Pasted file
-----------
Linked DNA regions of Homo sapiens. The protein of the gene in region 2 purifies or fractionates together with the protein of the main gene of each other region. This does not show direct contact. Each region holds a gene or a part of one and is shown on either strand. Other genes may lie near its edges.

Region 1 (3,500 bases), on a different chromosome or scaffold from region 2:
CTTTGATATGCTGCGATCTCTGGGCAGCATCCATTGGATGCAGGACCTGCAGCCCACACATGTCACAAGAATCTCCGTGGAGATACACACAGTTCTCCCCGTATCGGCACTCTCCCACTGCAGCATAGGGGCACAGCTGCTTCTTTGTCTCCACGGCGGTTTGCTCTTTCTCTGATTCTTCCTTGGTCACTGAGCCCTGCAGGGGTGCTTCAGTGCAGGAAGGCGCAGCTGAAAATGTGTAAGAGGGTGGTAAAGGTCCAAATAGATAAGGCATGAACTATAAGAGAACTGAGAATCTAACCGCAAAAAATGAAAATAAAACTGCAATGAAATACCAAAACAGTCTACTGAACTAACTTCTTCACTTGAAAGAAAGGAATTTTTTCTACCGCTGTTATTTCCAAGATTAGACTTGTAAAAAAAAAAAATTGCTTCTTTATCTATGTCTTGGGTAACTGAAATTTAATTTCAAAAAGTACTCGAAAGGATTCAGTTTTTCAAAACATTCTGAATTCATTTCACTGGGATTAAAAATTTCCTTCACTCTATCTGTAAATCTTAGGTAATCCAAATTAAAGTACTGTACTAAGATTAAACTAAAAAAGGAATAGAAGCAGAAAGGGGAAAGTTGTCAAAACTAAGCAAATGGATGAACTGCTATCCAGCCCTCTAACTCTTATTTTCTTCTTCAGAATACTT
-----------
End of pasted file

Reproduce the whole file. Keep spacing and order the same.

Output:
Linked DNA regions of Homo sapiens. The protein of the gene in region 2 purifies or fractionates together with the protein of the main gene of each other region. This does not show direct contact. Each region holds a gene or a part of one and is shown on either strand. Other genes may lie near its edges.

Region 1 (3,500 bases), on a different chromosome or scaffold from region 2:
CTTTGATATGCTGCGATCTCTGGGCAGCATCCATTGGATGCAGGACCTGCAGCCCACACATGTCACAAGAATCTCCGTGGAGATACACACAGTTCTCCCCGTATCGGCACTCTCCCACTGCAGCATAGGGGCACAGCTGCTTCTTTGTCTCCACGGCGGTTTGCTCTTTCTCTGATTCTTCCTTGGTCACTGAGCCCTGCAGGGGTGCTTCAGTGCAGGAAGGCGCAGCTGAAAATGTGTAAGAGGGTGGTAAAGGTCCAAATAGATAAGGCATGAACTATAAGAGAACTGAGAATCTAACCGCAAAAAATGAAAATAAAACTGCAATGAAATACCAAAACAGTCTACTGAACTAACTTCTTCACTTGAAAGAAAGGAATTTTTTCTACCGCTGTTATTTCCAAGATTAGACTTGTAAAAAAAAAAAATTGCTTCTTTATCTATGTCTTGGGTAACTGAAATTTAATTTCAAAAAGTACTCGAAAGGATTCAGTTTTTCAAAACATTCTGAATTCATTTCACTGGGATTAAAAATTTCCTTCACTCTATCTGTAAATCTTAGGTAATCCAAATTAAAGTACTGTACTAAGATTAAACTAAAAAAGGAATAGAAGCAGAAAGGGGAAAGTTGTCAAAACTAAGCAAATGGATGAACTGCTATCCAGCCCTCTAACTCTTATTTTCTTCTTCAGAATACTT